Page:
breakout groups or the workshop participants as a whole, but they provide a valuable review of the workshop deliberations and point to the potential of future action.


In response to question 1, the moderators for the breakout groups noted that the participants suggested standards would affect nutrition behaviors across the lifespan, thus improving health in a number of areas. In essence, the same justification exists for nutrition education standards as for school health policies.

Some breakout group participants also thought standards would make nutrition issues more visible and accessible to a variety of audiences inside and outside of schools. They could provide consistency, be based on science, and be accurate and comprehensive. However, it was noted the states cannot be forced to adopt standards.

Some group members argued for standards organized by grade bands to increase flexibility. Others wanted standards to be grade specific, since having standards for each grade makes evaluation easier and provides for accountability. Some also urged that standards be developed for prekinder-gartners as well as K-12 students.

The overall goal would be to help children become adults who would choose foods for a healthy diet. One way to help achieve this goal would be to update the national health education standards and highlight nutrition within those standards. Many other resources are available that could spur and support action, but they need to be coordinated and used effectively.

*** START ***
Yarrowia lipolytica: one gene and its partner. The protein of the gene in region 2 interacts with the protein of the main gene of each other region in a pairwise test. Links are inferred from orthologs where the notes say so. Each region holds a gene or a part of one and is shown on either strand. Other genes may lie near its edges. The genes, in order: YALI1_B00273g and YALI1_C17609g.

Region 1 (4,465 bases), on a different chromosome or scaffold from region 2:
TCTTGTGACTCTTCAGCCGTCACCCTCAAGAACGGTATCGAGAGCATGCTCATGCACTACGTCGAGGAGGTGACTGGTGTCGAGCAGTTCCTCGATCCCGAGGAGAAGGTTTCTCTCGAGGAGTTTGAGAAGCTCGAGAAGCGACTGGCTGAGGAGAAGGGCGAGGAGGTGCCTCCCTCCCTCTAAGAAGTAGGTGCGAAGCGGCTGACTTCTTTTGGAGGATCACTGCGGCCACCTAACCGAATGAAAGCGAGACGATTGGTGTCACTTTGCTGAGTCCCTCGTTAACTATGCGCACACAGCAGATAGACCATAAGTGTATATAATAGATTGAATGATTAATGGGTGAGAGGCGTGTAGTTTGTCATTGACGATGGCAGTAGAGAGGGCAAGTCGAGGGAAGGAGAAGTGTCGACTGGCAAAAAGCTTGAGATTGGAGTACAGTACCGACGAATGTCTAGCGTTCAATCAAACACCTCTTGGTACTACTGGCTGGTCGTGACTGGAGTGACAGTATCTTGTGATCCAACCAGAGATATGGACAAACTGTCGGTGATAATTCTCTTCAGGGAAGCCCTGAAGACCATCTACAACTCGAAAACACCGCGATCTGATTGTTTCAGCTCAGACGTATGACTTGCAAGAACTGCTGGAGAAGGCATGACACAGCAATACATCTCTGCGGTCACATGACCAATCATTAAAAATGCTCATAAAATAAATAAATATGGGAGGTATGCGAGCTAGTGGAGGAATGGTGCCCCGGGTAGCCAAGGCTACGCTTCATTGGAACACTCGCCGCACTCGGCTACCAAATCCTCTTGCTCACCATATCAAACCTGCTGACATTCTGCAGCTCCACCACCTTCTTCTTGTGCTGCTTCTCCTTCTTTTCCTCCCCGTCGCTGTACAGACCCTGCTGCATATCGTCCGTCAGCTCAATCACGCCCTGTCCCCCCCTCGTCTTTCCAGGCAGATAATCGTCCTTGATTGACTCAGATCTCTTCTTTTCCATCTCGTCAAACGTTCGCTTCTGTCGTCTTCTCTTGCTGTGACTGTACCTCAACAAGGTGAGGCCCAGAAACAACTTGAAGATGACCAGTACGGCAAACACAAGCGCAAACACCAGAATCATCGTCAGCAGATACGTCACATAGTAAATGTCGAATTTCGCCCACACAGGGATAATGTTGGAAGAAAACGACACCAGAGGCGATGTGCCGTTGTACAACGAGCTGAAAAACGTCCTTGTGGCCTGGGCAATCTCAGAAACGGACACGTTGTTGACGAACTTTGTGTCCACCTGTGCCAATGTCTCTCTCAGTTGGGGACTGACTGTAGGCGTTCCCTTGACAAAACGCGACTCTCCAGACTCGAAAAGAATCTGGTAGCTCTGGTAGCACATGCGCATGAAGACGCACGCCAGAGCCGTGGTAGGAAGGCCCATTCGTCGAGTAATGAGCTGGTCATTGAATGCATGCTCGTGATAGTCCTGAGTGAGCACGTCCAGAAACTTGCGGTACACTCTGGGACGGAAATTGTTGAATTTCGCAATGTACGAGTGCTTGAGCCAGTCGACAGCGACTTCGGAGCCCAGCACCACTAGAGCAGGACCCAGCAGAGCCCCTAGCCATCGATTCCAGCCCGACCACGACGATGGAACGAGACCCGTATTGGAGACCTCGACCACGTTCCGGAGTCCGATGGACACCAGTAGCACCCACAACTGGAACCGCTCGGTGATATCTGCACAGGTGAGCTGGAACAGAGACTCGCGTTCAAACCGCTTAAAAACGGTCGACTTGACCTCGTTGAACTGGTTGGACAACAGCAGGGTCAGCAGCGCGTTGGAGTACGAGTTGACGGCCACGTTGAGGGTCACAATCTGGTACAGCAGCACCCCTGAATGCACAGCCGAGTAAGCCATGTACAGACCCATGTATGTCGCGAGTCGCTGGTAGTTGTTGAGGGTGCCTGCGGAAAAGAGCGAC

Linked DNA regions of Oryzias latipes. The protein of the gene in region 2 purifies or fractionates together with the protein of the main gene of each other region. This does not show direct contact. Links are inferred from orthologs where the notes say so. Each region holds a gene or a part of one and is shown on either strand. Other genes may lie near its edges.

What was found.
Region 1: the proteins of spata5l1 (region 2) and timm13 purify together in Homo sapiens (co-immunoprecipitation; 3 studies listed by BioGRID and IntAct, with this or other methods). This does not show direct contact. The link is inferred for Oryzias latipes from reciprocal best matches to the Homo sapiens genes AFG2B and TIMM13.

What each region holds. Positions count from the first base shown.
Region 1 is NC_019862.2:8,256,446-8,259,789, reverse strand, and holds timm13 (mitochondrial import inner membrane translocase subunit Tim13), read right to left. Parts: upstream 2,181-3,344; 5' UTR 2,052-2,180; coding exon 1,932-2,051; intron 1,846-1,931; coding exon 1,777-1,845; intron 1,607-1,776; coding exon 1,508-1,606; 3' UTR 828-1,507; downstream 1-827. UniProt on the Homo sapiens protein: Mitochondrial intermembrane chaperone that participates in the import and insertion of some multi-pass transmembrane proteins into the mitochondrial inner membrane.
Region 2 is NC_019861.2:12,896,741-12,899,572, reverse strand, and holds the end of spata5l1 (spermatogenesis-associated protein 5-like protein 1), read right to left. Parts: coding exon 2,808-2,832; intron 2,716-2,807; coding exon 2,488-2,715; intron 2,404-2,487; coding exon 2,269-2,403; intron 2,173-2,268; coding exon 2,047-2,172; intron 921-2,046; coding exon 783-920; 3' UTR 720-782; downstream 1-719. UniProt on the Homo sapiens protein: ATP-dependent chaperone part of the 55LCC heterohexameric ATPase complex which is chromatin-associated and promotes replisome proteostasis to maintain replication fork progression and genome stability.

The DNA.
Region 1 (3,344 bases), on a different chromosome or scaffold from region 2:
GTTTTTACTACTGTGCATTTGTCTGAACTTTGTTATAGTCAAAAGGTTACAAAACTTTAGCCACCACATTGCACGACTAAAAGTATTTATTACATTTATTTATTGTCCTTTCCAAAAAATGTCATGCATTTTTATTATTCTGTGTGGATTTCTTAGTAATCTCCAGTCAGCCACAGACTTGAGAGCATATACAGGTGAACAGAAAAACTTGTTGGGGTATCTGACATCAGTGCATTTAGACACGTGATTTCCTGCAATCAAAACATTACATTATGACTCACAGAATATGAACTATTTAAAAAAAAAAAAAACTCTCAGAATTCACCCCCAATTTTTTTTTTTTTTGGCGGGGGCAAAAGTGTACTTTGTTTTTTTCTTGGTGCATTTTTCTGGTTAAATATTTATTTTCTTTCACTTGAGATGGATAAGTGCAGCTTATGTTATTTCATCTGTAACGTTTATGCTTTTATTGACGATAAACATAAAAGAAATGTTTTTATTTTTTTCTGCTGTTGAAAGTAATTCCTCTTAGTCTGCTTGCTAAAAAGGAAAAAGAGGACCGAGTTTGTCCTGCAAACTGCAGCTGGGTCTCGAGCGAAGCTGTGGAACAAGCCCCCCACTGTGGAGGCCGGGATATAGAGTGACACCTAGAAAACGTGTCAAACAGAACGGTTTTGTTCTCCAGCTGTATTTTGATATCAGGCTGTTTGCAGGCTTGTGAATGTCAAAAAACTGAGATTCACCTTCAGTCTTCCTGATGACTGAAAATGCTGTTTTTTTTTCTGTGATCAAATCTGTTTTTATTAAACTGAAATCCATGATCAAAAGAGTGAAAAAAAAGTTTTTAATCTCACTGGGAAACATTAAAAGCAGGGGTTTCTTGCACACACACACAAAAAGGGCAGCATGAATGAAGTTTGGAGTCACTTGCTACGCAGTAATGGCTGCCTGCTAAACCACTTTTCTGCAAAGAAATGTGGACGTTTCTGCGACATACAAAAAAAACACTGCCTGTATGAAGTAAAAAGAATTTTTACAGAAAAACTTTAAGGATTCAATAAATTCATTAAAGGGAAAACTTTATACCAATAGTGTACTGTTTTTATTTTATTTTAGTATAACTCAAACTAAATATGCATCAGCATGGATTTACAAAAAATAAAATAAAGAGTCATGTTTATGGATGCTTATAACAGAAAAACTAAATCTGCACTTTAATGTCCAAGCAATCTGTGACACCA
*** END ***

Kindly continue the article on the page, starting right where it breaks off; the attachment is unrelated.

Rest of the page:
With regard to question 2, many of the breakout group participants suggested that nutrition education be linked to the Common Core standards currently available or being developed. However, some participants thought while nutrition education could be integrated with other subjects, the subject may also need to be treated on its own periodically to ensure that nutrition information does not get blurred and lost. Other participants suggested a major opportunity for integration with other subjects is to think about nutrition in the much larger context of food systems and policy.

Many participants opined that standards should be flexible enough so that teachers and schools can decide how to meet the standards. Such flexibility also allows for the regional and socioeconomic differences among schools. The standards could be comprehensive but broad enough to be accessible to many stakeholders and implementers. They also noted that teachers would need the resources to implement standards.

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